Nigel Farage has said he does not expect Douglas Carswell to succeed him as leader of Ukip, as he set his sights on winning votes from Labour at the general election.
Speaking to reporters following his speech to the party's conference in Doncaster on Friday afternoon, Farage said he was not leading the party "for the long term" but rather because there was a "real window of opportunity" for Ukip to make a breakthrough in Westminster in 2015. "I don't want to sit here in ten years," he said.
Carswell, who defected from the Conservatives in August, has given the party another heavyweight figure. But Farage indicated he did not believe the man likely to become the party's first elected MP would succeed him in the top job. "I think its more likely that Ukip will be led by a woman next than any party," he said.
Farage repeated that he would stand down as leader should Ukip fail to secure any MPs at the election on 7 May. "I'll be gone at midnight the next day," he said.
Carswell is widely expected to win the Clacton by-election on 9 October. And Farage admitted the media may see Carswell as something of a joint-leader of the party given the ex-Tory would be in the Commons, but insisted that did not phase him. Describing Carswell as an "honest, decent, honourable man", he said: "If Douglas wins, not only will he do a good job he might be quite a good recruiting sergeant."
Ukip members welcome Farage to the stage
In his speech, which was received with rapture by Ukip members in the Doncaster Race Course venue, Farage said he believed the party was on track to win enough MPs at the general election to hold the "balance of power" in Westminster.
"If we hold the balance of power there won't just be a referendum on our EU membership there will be a culture change in British politics. It will be a kind of politics that represents ordinary men and women in this country. It will be politics of change, it will be a politics that is better than the one we have today," he said.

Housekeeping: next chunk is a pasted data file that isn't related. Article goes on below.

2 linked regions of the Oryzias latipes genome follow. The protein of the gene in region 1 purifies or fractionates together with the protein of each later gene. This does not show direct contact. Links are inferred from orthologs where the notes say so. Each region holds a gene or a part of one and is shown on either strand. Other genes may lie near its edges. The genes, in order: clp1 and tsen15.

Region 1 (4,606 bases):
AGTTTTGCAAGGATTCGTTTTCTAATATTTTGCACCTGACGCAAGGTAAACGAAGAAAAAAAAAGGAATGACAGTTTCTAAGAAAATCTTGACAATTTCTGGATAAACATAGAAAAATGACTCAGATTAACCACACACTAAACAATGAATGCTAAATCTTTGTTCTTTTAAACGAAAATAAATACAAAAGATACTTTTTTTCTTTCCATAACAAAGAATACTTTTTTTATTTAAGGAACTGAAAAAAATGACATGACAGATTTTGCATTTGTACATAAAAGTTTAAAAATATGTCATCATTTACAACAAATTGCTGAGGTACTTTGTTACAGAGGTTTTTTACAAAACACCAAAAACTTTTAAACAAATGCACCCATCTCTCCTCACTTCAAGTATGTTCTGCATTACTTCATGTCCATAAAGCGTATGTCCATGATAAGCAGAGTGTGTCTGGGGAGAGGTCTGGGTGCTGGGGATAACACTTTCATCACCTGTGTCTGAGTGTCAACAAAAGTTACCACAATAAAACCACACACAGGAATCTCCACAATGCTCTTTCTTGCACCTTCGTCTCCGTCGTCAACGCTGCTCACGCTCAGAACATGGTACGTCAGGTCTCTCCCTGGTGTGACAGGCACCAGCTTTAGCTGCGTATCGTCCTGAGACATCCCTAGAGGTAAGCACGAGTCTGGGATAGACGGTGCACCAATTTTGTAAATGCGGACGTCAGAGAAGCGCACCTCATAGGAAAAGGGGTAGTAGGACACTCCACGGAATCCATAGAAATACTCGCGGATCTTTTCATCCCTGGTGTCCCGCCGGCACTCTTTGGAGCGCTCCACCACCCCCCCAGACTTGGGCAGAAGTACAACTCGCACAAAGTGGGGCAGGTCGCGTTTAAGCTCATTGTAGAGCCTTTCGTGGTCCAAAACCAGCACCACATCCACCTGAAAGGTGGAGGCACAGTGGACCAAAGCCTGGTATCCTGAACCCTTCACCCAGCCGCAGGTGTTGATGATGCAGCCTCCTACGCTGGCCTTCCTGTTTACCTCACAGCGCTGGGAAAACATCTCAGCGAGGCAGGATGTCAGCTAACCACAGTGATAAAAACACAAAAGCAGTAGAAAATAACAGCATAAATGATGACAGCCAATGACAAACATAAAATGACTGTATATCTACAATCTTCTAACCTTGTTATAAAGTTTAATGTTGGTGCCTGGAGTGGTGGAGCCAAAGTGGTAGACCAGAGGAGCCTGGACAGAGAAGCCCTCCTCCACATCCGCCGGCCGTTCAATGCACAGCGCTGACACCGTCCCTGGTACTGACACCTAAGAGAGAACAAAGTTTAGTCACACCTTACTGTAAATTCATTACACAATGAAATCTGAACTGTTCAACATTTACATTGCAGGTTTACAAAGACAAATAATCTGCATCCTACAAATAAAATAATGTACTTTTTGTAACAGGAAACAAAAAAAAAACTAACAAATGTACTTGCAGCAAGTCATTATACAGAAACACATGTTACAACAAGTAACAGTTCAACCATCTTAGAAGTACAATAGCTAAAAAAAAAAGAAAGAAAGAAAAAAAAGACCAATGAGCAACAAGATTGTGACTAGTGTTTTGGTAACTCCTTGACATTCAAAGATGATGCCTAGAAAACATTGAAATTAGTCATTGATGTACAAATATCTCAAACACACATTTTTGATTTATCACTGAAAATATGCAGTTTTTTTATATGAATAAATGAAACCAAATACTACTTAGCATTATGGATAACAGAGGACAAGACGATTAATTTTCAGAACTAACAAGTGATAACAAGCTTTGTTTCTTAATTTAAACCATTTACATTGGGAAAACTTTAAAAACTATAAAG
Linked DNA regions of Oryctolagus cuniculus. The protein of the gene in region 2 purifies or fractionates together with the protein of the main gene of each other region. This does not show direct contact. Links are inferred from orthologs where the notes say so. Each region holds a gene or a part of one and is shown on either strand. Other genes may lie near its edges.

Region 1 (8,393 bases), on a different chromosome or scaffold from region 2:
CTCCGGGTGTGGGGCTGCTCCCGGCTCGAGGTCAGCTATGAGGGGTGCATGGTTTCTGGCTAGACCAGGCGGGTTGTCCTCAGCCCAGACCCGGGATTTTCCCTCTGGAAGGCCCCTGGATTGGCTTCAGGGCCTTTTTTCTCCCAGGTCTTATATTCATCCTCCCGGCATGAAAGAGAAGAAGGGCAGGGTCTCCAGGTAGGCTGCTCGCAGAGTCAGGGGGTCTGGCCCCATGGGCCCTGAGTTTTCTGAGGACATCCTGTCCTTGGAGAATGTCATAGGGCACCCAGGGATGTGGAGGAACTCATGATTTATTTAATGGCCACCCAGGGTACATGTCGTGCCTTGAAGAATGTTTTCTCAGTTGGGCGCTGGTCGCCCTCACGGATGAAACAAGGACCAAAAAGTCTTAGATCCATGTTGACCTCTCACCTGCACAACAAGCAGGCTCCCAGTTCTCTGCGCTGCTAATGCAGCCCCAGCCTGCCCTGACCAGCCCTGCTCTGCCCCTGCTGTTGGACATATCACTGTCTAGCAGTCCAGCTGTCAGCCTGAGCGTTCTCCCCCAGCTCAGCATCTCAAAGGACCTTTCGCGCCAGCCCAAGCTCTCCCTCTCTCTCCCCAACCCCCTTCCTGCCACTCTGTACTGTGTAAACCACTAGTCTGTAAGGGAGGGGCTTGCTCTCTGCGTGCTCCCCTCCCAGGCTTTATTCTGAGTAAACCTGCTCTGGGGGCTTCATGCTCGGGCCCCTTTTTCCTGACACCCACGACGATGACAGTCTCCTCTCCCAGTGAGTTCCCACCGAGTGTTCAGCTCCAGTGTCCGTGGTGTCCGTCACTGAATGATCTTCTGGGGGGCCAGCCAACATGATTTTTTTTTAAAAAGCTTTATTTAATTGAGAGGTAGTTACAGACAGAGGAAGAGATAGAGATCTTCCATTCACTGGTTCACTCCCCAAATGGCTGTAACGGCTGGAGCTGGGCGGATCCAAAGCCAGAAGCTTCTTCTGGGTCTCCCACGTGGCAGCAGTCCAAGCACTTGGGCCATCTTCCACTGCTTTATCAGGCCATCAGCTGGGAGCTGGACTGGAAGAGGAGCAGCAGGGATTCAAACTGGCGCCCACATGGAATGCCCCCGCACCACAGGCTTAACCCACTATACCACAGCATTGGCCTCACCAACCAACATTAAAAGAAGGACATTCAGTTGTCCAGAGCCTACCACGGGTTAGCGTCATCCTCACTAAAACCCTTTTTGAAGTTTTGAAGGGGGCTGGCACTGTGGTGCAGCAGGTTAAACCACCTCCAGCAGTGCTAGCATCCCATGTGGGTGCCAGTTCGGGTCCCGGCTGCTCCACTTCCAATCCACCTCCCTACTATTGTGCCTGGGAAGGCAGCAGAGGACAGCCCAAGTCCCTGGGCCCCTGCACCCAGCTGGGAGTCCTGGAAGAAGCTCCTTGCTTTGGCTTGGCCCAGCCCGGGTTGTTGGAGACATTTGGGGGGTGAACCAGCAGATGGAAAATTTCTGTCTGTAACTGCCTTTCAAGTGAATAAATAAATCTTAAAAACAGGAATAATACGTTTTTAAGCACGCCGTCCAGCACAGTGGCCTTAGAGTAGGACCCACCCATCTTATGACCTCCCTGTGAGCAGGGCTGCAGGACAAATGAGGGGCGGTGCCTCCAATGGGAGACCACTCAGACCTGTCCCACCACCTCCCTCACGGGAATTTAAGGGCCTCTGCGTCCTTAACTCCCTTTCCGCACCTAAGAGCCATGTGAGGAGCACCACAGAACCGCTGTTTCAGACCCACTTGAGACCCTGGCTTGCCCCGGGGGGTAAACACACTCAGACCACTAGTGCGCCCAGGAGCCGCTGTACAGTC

While Carswell is hoping to win Clacton, Ukip is also causing Labour to sweat in the Heywood and Middleton by-election due to be held on the same day. However Farage said he thought winning the seat was probably "too big a mountain to climb in such ha short space of time" for Ukip. The admission may come as a surprise to the party's candidate, John Bickley, who earlier today encouraged party members to help him win.
In his speech, Farage said Ukip was "parking its tanks" on the Labour Party's lawn. And the location for conference, Doncaster, was deliberately chosen as the city contains Ed Miliband's constituency. "This party is not about left and right, this party is about right and wrong," he said.
Some in Miliband's inner-circle have believed Ukip is mainly a threat to the Tories and that a split in the centre-right vote will help Labour win the election. However there are signs that the party is starting to worry about Ukip taking traditional Labour votes.
Douglas Alexander, the party's election co-ordinator, told Labour delegates that he took Ukip "very seriously". And Rotherham MP Sarah Champion told BBC Radio 4's Today programme this morning that Labour was "in real difficulty". She added: "Their tanks are digging up my lawn."
Labour believes key to tackling Ukip is to paint the party as simply a turbo-charged version of the Conservative Party, or "more Tory than the Tories".